Major US cities tap Kawasaki for greener cars with more carrying power.
The first to adopt a stainless steel car body structure built with flat outer panels. It also introduced innovations in manufacturing technique, including inverted installation of underfloor and ceiling fittings.
NYCT：New York City Transit Authority
The R142A has introduced major technological innovations in electronics, including computer controls to streamline operation and maintenance, and a train control and monitoring system based on touch screen messages. In 2002,Kawasaki became the first Japanese company to earn the Best Paper Award for its crash safety performance study of the R142A.
A joint project with Alstom. Kawasaki provided the bogies for the 1,002 cars manufactured by Alstom, and was responsible for the overall design as the project’s engineering leader. The R160 was contractually required to travel at least 100,000 miles (approximately 161,000 km) without malfunction; Kawasaki-made trains went 1,600,000 miles without a glitch.
A new model. First stainless steel trains in the WMATA’s fleet. Features state-of-the-art systems, including monitors for displaying digital content, CCTV cameras, and a communications network, that offer dramatically improved safety, reliability, and comfort.
WMATA：Washington Metropolitan Area Transit Authority
As Japan’s leading manufacturer of rolling stock, Kawasaki entered the US market in 1979, when it received an order for streetcars from Philadelphia. In 1982, it received an order for a total of 325 R62 cars from the New York City Transit Authority (NYCT), which marked the start of its full-scale rolling stock operation in the US. The R62, featuring a stainless steel car body and a rounded design for the lead car, completely changed the image of a subway car.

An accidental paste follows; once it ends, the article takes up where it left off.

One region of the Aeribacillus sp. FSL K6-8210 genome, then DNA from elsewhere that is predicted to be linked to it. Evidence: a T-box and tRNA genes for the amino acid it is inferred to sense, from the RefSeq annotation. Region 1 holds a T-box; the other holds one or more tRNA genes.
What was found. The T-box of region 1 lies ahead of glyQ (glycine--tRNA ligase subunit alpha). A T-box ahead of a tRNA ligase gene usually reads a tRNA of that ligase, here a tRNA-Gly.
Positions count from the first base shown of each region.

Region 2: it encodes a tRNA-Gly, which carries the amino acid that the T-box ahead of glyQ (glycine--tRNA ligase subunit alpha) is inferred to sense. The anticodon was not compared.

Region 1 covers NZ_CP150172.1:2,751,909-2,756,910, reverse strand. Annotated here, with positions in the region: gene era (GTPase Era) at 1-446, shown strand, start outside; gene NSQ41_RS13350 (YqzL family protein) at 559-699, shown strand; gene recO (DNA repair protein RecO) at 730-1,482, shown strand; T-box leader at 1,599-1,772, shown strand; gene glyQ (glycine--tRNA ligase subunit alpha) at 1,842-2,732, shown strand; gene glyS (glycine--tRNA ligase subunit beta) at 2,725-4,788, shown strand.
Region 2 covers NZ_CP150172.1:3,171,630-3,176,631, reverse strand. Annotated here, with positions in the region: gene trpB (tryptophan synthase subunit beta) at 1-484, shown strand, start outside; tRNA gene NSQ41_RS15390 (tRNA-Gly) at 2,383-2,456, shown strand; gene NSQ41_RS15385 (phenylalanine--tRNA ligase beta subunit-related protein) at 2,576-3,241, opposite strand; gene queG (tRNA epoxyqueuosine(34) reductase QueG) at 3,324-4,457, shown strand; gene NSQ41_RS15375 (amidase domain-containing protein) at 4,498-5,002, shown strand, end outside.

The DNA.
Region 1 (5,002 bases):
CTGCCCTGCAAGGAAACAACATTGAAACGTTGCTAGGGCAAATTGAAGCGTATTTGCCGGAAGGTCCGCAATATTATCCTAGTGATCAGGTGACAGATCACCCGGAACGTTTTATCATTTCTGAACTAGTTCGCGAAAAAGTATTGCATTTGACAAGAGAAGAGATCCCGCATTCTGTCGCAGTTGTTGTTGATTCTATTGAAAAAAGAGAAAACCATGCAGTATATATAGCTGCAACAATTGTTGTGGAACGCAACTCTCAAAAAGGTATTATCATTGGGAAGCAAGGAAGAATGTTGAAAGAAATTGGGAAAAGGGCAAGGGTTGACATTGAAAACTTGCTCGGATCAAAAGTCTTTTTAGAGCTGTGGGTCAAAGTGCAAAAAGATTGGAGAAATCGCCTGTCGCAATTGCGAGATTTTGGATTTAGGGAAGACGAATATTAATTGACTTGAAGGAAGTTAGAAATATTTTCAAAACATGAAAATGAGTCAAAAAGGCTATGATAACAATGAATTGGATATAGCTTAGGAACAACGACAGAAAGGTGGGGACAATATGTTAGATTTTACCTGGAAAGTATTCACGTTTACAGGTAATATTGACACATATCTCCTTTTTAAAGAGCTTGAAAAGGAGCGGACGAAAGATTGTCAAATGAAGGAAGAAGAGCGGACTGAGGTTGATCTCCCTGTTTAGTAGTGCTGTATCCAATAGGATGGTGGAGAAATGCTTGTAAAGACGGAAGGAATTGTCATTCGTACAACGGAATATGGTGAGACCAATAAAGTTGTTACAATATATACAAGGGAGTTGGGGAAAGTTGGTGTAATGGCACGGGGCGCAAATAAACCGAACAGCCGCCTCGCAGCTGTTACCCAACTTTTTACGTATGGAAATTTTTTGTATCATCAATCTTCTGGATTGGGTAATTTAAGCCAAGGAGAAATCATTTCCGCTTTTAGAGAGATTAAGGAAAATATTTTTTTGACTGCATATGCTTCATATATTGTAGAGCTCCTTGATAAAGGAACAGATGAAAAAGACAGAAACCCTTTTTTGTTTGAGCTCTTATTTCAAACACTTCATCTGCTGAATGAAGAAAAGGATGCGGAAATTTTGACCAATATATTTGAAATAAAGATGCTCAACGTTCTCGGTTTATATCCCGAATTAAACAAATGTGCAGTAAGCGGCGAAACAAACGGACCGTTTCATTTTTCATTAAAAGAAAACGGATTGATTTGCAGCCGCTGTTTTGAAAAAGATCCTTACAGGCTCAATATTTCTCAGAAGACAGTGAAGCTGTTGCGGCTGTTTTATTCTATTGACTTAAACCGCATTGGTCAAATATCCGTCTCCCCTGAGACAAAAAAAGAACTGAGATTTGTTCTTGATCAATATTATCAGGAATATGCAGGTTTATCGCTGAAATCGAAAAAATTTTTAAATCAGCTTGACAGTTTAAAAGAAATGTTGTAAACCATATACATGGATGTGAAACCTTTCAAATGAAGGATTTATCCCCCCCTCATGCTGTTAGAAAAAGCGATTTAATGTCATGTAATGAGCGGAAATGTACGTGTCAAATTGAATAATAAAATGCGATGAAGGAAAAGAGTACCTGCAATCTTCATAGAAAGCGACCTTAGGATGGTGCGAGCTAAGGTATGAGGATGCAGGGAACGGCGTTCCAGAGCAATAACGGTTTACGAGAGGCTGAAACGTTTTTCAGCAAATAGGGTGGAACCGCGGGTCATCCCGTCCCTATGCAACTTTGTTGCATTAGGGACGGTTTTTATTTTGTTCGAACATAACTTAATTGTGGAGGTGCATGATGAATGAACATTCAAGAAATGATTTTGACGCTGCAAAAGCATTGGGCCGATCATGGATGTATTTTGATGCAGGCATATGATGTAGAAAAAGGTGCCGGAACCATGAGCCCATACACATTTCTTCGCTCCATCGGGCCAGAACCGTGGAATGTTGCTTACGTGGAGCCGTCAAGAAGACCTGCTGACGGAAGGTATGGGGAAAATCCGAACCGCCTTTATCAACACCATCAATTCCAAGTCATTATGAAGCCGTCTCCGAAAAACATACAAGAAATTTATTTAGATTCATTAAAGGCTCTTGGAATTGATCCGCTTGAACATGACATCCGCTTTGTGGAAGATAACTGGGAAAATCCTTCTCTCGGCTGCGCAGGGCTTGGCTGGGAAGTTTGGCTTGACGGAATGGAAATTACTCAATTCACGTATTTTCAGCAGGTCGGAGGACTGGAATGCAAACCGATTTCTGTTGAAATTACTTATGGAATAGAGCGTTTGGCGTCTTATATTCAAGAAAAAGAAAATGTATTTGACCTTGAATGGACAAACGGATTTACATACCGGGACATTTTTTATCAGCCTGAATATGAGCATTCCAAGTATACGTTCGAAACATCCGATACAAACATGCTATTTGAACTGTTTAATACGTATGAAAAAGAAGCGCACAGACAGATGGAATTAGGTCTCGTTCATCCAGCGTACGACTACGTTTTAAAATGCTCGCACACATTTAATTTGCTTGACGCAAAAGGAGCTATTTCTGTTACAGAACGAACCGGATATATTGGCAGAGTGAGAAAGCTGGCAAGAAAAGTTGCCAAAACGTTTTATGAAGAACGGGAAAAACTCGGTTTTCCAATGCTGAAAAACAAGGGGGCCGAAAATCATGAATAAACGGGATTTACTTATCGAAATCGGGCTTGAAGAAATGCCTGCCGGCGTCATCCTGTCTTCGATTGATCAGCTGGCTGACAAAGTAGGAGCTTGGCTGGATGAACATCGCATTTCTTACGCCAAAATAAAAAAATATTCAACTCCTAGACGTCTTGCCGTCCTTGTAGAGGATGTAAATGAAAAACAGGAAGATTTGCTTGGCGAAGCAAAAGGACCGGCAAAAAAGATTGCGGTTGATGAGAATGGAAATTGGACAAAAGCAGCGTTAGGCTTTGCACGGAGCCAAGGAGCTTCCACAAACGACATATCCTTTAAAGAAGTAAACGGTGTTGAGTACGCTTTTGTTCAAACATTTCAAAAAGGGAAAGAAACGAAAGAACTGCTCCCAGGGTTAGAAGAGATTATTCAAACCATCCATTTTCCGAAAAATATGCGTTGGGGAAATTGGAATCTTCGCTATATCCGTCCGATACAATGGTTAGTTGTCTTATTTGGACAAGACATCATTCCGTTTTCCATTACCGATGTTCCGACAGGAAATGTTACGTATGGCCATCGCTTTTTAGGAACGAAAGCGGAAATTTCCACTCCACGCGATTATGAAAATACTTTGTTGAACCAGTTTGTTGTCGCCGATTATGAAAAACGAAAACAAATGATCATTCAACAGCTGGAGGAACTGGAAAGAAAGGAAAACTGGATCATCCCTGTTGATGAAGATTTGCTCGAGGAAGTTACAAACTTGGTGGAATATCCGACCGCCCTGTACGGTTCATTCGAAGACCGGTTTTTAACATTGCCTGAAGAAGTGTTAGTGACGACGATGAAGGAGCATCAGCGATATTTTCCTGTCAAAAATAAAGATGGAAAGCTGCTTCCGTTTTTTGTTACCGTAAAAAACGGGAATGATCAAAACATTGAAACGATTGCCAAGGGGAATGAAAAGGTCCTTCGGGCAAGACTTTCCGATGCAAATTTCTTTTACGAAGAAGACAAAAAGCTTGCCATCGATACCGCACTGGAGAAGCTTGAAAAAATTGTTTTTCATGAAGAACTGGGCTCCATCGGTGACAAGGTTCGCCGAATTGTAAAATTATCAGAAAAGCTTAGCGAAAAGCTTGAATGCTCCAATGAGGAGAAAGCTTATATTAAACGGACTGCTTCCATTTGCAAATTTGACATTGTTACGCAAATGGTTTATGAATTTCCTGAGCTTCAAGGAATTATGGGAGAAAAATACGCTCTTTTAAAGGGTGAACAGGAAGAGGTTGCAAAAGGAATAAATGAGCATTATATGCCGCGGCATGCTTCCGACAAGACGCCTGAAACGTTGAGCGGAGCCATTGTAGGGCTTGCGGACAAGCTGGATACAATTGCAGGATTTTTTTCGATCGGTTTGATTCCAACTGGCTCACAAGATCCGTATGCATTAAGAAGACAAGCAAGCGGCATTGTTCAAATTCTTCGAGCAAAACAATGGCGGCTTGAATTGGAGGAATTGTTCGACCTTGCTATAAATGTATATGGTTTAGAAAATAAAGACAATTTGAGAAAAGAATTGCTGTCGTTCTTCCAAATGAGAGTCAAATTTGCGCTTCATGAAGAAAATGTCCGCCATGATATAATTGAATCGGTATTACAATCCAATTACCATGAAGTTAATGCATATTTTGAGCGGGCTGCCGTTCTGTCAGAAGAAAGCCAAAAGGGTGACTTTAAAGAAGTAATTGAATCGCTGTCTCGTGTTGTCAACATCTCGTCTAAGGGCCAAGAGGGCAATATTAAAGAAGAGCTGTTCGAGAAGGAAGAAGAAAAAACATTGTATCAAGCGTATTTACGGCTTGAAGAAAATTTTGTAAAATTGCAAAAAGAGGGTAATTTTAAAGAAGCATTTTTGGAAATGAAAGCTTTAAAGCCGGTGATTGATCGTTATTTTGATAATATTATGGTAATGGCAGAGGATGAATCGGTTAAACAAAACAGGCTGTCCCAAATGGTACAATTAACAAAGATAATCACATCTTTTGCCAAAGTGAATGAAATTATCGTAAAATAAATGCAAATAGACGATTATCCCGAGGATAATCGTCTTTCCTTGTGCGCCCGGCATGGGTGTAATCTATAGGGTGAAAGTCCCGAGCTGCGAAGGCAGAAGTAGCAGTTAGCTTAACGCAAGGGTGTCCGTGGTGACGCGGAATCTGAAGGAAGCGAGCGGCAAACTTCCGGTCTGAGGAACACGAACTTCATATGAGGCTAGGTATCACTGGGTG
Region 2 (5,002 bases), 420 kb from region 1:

It played no small role in improving the image of New York’s subway as being clean and safe.Kawasaki built trust by keeping to the schedule, maintaining high quality, and providing thorough after-sales services. One of the advantages the R62 offered was its extremely low malfunction rate. The NYCT officials were stunned when the R62 covered 10 times the minimum travel distance specified in the contract without a single glitch.
Kawasaki went on to receive orders from Boston, Long Island, Washington, and other major transit authorities in the US. By around 2018, more than half of the fleet owned by the Washington Metropolitan Area Transit Authority (WMATA) will be Kawasaki-made.Kawasaki’s business activities are deeply rooted in local communities. It has a rolling stock manufacturing plant in New York and Nebraska.
In 2002, Kawasaki became the first Japanese company to receive the Best Paper Award given by the American Society of Mechanical Engineers and the Institute of Electrical and Electronics Engineers, for its study on the crash safety performance of the R142A subway car.
Kawasaki’s success in the US has led to large-scale orders from Taiwan, Singapore and other countries. Kawasaki is steadily moving forward to achieve its goal upheld in the Kawasaki Business Vision 2020—to join in the ranks of the world’s foremost rolling stock system manufacturers.